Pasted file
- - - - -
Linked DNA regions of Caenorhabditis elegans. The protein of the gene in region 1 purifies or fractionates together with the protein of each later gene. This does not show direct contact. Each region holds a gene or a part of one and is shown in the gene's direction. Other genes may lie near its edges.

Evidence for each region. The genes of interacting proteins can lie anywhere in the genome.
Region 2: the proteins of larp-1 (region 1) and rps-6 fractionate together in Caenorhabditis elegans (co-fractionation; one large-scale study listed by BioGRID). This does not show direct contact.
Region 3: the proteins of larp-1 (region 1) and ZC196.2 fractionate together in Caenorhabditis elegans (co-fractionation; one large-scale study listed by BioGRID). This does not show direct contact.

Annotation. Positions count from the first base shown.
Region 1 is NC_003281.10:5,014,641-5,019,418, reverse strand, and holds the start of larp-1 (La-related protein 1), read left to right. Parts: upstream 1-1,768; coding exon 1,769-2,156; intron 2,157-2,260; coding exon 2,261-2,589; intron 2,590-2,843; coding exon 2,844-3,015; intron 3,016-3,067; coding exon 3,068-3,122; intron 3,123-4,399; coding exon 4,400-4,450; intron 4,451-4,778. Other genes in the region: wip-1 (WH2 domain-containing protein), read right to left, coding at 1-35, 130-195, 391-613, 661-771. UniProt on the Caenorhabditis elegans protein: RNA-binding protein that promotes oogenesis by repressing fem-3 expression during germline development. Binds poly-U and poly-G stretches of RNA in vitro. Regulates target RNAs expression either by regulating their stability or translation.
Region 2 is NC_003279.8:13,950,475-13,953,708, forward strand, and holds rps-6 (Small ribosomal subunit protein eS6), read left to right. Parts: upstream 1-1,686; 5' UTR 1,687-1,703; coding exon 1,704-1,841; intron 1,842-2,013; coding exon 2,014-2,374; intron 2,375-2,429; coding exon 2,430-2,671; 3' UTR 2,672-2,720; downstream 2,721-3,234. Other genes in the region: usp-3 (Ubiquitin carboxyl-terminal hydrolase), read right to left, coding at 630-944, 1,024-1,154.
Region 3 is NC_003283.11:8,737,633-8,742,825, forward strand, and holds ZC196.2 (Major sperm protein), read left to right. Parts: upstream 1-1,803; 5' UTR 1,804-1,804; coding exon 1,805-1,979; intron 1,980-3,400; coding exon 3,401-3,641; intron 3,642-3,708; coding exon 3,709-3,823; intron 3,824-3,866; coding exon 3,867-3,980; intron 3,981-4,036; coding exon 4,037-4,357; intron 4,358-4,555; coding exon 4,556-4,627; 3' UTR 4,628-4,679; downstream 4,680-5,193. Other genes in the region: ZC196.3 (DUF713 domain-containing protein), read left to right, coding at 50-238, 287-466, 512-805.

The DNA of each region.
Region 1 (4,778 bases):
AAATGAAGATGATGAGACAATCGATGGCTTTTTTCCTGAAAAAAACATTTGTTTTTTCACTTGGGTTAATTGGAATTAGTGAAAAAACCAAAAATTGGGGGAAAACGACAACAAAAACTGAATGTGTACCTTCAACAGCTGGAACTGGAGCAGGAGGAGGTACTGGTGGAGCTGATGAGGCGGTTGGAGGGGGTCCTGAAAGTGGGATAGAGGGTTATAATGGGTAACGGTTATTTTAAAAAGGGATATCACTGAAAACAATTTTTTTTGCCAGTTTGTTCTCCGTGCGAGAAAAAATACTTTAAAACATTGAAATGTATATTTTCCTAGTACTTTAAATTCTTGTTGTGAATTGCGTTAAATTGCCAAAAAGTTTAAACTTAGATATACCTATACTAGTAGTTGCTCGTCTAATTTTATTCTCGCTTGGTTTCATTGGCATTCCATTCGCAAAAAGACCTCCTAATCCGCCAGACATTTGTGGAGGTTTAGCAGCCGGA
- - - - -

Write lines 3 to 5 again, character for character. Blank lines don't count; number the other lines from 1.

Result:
Region 2: the proteins of larp-1 (region 1) and rps-6 fractionate together in Caenorhabditis elegans (co-fractionation; one large-scale study listed by BioGRID). This does not show direct contact.
Region 3: the proteins of larp-1 (region 1) and ZC196.2 fractionate together in Caenorhabditis elegans (co-fractionation; one large-scale study listed by BioGRID). This does not show direct contact.

Annotation. Positions count from the first base shown.